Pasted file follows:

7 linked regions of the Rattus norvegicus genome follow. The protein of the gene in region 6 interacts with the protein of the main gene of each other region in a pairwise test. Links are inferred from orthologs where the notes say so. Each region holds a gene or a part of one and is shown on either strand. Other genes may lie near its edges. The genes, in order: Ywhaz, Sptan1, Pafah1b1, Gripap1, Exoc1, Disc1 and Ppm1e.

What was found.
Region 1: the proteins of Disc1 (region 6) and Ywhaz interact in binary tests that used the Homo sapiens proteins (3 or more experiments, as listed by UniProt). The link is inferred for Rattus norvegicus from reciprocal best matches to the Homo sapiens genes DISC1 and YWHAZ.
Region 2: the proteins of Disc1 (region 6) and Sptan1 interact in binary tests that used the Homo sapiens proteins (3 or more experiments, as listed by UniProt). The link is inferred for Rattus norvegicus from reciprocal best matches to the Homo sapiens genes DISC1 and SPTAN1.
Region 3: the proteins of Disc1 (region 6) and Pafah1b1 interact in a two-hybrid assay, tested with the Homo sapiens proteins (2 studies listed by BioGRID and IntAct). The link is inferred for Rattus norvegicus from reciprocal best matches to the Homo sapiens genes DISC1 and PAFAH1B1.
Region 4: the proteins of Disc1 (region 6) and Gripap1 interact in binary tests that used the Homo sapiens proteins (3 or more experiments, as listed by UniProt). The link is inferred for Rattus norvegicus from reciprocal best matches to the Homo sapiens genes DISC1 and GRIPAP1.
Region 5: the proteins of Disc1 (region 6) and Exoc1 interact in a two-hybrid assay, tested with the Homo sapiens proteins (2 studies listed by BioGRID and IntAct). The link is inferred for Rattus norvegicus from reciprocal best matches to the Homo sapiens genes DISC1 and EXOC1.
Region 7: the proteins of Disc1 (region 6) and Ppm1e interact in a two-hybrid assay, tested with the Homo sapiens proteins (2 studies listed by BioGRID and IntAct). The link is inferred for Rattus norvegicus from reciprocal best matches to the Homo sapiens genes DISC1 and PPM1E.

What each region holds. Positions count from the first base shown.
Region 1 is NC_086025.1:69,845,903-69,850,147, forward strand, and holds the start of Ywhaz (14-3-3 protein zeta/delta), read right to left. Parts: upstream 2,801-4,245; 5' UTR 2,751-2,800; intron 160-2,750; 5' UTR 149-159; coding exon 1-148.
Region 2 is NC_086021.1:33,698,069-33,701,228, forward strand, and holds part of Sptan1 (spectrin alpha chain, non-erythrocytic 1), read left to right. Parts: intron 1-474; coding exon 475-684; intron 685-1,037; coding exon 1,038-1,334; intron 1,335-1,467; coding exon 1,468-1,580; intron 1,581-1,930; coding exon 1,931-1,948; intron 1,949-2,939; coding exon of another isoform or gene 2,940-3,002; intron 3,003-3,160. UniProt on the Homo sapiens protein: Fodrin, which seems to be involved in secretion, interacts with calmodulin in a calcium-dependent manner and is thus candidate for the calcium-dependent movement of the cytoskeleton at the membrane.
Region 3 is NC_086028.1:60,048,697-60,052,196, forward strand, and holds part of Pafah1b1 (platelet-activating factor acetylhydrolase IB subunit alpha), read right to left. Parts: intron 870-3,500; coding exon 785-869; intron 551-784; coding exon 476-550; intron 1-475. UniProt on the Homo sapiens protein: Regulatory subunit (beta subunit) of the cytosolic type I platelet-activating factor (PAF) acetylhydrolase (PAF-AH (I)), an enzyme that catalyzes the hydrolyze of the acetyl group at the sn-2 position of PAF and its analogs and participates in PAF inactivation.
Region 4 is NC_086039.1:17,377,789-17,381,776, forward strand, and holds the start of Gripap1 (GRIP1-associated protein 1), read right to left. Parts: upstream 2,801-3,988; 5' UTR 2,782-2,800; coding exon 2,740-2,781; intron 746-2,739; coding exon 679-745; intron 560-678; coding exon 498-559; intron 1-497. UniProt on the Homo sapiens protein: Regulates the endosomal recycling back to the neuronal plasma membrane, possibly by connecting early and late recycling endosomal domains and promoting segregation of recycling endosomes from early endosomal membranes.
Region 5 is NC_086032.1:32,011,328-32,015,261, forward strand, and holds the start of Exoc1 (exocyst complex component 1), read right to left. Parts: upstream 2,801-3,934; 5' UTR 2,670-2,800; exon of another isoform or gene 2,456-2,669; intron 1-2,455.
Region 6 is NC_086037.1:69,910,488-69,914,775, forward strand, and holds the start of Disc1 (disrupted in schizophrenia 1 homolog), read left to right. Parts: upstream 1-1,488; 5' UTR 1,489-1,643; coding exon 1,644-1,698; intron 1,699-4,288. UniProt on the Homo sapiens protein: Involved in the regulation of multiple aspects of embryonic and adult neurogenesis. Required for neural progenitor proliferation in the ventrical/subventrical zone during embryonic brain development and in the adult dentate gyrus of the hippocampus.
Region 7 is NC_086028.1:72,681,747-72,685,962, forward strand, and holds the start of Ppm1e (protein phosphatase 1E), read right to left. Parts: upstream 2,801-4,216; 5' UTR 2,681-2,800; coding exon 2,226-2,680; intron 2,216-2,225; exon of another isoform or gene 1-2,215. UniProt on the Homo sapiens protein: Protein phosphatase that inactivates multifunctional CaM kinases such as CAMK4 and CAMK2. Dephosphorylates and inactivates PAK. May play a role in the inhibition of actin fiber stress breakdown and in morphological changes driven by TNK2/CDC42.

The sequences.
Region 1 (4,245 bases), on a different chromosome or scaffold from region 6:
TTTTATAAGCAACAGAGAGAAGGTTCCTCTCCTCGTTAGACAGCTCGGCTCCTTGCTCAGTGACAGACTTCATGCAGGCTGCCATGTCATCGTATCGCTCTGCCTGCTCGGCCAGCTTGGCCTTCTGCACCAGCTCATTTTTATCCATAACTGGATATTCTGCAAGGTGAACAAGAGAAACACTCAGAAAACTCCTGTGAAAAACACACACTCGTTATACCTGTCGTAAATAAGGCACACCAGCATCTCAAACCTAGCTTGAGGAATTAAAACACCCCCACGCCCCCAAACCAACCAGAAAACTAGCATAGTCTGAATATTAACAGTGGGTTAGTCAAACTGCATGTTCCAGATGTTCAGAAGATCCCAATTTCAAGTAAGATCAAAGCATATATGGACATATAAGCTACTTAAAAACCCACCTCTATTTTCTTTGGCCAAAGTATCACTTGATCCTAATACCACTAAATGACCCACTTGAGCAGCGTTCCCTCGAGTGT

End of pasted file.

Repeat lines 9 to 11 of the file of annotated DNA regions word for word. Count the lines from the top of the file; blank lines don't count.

What each region holds. Positions count from the first base shown.
Region 1 is NC_086025.1:69,845,903-69,850,147, forward strand, and holds the start of Ywhaz (14-3-3 protein zeta/delta), read right to left. Parts: upstream 2,801-4,245; 5' UTR 2,751-2,800; intron 160-2,750; 5' UTR 149-159; coding exon 1-148.
Region 2 is NC_086021.1:33,698,069-33,701,228, forward strand, and holds part of Sptan1 (spectrin alpha chain, non-erythrocytic 1), read left to right. Parts: intron 1-474; coding exon 475-684; intron 685-1,037; coding exon 1,038-1,334; intron 1,335-1,467; coding exon 1,468-1,580; intron 1,581-1,930; coding exon 1,931-1,948; intron 1,949-2,939; coding exon of another isoform or gene 2,940-3,002; intron 3,003-3,160. UniProt on the Homo sapiens protein: Fodrin, which seems to be involved in secretion, interacts with calmodulin in a calcium-dependent manner and is thus candidate for the calcium-dependent movement of the cytoskeleton at the membrane.